Andhra Pradesh – Quality English Language Teaching Initiative
Students of the Government Tribal Welfare Ashram school, Gandhinagaram

Objectives

This project aimed to improve the quality of English language teaching and learning in 64 primary and secondary schools in six mandals in Vishakapatnam. These mandals constitute some of the most marginalised areas of the district and fall under the purview of the Integrated Tribal Development Agency (ITDA).

This project involved teachers who belong to tribal communities and teach tribal children. For many of them, this was the first time they experienced learner-centred English language teaching. The project activities fostered inclusion through actions to improve the involvement of under-represented groups in our activities. 

The main focus was to:

  • support teachers with developing their English language skills and confidence in using appropriate classroom language 
  • ensure teachers have adequate knowledge and skills to be able to address the needs of learners about English language learning, to transact their lessons more effectively and to improve the quality of teaching and learning
  • provide teachers with a bank of British Council and other self-access resources for their own language development and to utilise in their schools and peer networks. This will ensure that they have the skills and confidence to facilitate effective knowledge sharing. These resources support and stimulate teacher learning within a coherent framework of teacher Continuing Professional Development

The pilot phase of this project involved two primary activities – ascoping study and the teacher training. These activities informed the design and activities of the longer-term project, including engaging with other stakeholders involved in the wider initiative.

Scoping study

The purpose of this study was to gain an understanding of the development needs of teachers and ascertain their beliefs and attitudes towards English language teaching and learning in primary and secondary classes. The study also explored teachers’ aspirations with regard to their continuing professional development, their perspectives on the current syllabi/curriculum policy on ELT and pedagogy.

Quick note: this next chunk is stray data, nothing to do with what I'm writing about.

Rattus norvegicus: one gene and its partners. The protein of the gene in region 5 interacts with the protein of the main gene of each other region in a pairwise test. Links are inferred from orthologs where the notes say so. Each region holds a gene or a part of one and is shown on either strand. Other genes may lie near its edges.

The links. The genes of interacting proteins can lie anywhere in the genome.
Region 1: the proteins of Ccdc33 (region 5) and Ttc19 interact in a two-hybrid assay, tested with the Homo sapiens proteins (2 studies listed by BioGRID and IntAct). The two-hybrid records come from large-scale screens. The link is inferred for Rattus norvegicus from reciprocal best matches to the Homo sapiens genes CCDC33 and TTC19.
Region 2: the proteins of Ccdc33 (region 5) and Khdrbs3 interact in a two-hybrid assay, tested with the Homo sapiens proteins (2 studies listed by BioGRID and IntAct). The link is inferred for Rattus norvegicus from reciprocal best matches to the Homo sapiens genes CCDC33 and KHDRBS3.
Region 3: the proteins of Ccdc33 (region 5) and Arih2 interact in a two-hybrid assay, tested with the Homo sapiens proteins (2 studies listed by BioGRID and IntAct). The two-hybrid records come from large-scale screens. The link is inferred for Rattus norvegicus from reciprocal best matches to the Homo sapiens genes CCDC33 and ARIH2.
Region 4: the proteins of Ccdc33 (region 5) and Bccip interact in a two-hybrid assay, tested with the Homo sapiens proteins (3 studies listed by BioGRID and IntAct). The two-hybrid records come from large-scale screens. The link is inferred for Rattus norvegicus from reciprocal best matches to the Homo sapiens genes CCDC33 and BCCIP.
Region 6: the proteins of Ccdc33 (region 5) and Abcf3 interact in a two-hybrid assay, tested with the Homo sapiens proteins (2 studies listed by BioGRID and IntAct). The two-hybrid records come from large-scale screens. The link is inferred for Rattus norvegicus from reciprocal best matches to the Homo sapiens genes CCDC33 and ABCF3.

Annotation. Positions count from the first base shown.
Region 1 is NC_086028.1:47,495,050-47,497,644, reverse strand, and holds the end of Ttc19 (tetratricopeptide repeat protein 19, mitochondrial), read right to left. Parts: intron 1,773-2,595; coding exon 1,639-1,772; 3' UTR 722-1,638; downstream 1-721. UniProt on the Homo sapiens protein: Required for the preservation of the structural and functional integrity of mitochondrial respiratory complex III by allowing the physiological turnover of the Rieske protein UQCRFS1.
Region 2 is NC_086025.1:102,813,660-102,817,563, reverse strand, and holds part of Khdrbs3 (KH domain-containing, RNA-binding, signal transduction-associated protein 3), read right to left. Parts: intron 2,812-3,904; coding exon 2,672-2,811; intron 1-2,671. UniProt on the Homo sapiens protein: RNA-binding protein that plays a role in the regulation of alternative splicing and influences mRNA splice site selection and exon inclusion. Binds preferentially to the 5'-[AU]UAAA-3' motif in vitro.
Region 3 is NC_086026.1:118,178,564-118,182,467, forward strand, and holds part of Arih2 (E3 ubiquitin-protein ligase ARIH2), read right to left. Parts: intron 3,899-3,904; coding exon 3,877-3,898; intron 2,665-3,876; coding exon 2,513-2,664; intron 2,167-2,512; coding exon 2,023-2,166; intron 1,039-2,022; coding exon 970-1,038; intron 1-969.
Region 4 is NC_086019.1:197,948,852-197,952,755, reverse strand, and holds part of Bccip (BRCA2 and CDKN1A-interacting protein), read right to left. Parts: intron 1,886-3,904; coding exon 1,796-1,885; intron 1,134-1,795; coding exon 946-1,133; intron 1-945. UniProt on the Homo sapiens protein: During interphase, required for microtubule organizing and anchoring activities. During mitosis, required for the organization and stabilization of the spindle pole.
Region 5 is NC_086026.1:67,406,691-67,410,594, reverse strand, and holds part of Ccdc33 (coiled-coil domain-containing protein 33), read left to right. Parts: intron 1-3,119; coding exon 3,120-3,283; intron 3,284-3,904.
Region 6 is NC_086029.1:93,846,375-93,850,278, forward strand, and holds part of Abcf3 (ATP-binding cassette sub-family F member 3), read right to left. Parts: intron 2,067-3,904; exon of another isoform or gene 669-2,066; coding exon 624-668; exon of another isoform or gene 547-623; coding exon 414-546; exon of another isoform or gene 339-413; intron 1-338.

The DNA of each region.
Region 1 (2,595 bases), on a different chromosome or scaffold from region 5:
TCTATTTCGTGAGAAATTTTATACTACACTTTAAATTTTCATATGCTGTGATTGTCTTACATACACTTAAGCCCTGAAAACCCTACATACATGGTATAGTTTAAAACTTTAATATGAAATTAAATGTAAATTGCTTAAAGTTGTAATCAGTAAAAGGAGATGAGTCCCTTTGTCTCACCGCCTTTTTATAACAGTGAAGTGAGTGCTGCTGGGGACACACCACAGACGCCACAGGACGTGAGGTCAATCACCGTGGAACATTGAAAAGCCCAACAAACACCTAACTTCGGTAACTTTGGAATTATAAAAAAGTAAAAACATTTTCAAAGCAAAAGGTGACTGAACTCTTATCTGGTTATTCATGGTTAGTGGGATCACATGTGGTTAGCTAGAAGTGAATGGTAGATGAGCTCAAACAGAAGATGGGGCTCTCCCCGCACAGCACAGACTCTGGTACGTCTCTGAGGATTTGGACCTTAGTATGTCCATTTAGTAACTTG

Data related to learner engagement in the classroom, overall English language skills and access to learning resources was gathered through classroom observations of teachers, teacher interviews and focus groups with learners. Interviews were also held with head teachers and other key stakeholders to explore their perspectives.

Face-to-face training course for teachers

The British Council directly trained 128 teachers (two teachers per school, one each from primary and secondary classes, from a total of 64 schools). The training was delivered in two phases of five days each, using a split-training model. 

Language development was as a key component of the course for both primary and secondary school teachers. The potential outcomes of the course include:

  • participating teachers can understand the main points of clear standard input on familiar matters regularly encountered in work, school, leisure, etc. 
  • participating teachers can produce simple connected text on topics which are familiar or of personal interest, describe experiences and events, dreams, hopes and ambitions and briefly give reasons and explanations for opinions and plans.

The second focus of the course was on improving teachers’ classroom methodology according to the twelve professional practices outlined in the British Council’s Framework of Continuing Professional Development. The course included developing teachers’ skills and knowledge to use interactive and activity-based teaching methodologies enabling them to implement new skill-based language learning techniques in their classrooms. They also learnt to manage collaborative learning in large classes, evaluate and assess learners and create a positive classroom environment.

Supporting the continuing professional development of teachers

The face-to-face training programme was supported by a range of self-access learning solutions exploiting context-appropriate audio, visual, print and mobile media. These were decided based on the teachers’ needs and information regarding access to digital resources, drawn from the scoping study.

Impact

By the end of the project, the cohort of 128 primary and secondary teachers in six mandals

  • had gained more confidence in their own ability to communicate effectively in English, especially in the classroom 
  • were able to teach English more effectively using learner-centred and activity-based teaching methodology 
  • were able to create and foster an English-friendly learning environment within their schools 
  • were better able to reflect on their own performance and evaluate their own teaching
  • had developed strategies to take responsibility for their own professional development.